Brazen Art Thieves Make off with Seven Paintings Including Monet, Matisse, Gauguin and Picasso

A privately-owned art collection, on public display for the first time, was plundered on Tuesday in Rotterdam. Seven paintings were stolen from the Dutch Kunsthal museum in the latest instance of art theft in Europe. The works stolen were  Matisse's "Reading Girl in White and Yellow," Monet's "Charing Cross Bridge, London" and "Waterloo Bridge, London," Gauguin's "Girl in Front of Open Window," Meyer de Haan’s "Self-Portrait," Picasso’s "Harlequin Head," and Freud’s "Woman With Eyes Closed." 

Monet's "Charing Cross Bridge, London"
Image courtesy of Police Rotterdam, the Netherlands

With stolen art notoriously difficult -- if not impossible -- to fence, speculation abounds that the works were stolen-to-order. The New York Times reported: "Marc Masurovsky, a historian and an expert on plundered art in Washington, noted the possibility that the theft was 'contract job,' adding: 'These works were picked out. Could it be they had been targeted well before the theft, and the exhibit was the opportunity to strike?'" 

Gauguin's  "Girl in Front of Open Window"
Image courtesy of Police Rotterdam, the Netherlands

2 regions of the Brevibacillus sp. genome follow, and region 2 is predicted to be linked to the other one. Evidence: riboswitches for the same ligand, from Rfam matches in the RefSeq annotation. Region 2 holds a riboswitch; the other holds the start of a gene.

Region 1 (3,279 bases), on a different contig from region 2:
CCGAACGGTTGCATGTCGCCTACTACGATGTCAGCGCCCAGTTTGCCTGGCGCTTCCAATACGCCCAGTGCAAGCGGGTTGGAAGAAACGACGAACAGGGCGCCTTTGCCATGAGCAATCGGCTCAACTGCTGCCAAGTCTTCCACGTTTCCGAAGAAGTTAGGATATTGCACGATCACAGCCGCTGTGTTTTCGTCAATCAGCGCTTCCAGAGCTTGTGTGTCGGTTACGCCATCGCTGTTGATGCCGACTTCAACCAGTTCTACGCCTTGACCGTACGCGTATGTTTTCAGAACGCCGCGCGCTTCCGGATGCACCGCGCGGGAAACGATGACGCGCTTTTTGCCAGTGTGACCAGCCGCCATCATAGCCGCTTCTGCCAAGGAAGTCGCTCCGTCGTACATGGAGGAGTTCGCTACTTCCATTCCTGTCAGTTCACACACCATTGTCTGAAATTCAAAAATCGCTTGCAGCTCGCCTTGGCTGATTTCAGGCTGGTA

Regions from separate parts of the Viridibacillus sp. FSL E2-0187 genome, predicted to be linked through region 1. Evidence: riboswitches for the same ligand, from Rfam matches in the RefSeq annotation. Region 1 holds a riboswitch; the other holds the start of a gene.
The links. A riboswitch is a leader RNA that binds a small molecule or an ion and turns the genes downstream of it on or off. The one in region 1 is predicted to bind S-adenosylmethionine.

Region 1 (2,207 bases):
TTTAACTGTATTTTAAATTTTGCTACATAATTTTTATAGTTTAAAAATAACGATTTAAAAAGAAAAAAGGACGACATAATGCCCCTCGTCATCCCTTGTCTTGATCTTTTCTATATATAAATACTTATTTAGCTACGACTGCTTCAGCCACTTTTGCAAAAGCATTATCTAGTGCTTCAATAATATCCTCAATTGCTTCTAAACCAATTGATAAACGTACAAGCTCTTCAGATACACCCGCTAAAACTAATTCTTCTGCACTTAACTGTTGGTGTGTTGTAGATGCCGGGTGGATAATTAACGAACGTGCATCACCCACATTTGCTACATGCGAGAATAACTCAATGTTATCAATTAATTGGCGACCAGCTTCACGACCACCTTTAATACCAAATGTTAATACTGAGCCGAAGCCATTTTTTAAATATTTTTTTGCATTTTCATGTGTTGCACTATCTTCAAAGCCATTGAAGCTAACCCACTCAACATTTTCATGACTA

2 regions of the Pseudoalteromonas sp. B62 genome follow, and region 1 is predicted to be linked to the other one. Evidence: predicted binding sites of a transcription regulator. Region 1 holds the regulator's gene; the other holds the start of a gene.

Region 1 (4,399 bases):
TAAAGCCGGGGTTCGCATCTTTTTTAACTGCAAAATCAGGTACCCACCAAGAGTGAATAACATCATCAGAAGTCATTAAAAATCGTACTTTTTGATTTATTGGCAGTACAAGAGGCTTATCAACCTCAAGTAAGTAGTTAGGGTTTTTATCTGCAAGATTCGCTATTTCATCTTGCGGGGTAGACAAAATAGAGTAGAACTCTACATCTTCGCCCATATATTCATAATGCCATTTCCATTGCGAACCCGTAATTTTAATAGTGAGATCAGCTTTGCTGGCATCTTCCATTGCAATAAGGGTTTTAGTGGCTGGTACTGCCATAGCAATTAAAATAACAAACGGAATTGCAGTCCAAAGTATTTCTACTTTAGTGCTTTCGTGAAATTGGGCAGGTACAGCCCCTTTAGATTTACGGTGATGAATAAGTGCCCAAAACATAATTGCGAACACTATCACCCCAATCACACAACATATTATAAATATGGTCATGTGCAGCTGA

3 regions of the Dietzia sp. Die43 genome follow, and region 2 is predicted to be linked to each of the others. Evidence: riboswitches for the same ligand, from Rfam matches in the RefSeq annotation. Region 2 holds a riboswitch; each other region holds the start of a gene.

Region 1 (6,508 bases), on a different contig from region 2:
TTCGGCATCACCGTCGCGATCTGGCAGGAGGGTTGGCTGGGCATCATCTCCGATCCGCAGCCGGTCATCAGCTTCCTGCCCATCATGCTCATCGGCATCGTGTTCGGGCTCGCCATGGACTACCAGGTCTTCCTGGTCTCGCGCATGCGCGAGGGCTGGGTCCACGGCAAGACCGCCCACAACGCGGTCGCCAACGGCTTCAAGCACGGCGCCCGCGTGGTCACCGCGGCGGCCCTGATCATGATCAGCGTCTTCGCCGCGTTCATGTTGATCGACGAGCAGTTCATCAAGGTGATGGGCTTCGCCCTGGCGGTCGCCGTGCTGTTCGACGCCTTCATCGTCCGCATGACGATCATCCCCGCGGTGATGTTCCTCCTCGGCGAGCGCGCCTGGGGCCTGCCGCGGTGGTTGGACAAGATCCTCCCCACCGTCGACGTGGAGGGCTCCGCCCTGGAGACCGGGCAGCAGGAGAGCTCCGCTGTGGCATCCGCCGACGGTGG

And according the International Herald Tribue, "If previous art heists are any example, the cast of characters in the next chapter could range from shady lawyers, Serbian criminals and assorted drug traffickers." It is also suspected that the burglary was an inside job, as the thieves must have been aware of the lapses in the gallery's security, according to The Daily Beast.

Meijer de Haan's "Self-Portrait" 
Image courtesy of Police Rotterdam, the Netherlands

The Daily Mirror is valuing the works at  £70million and calling it "one of the biggest art heists of all time." According to Kunsthal's director Emily Ansenk, "This act has struck people in the world of art like a bomb."

Monet's "Waterloo Bridge, London"
Image courtesy of Police Rotterdam, the Netherlands

More details about this case and other issues in the world of art theft can be found on the Association for Research into Crimes Against Art website.

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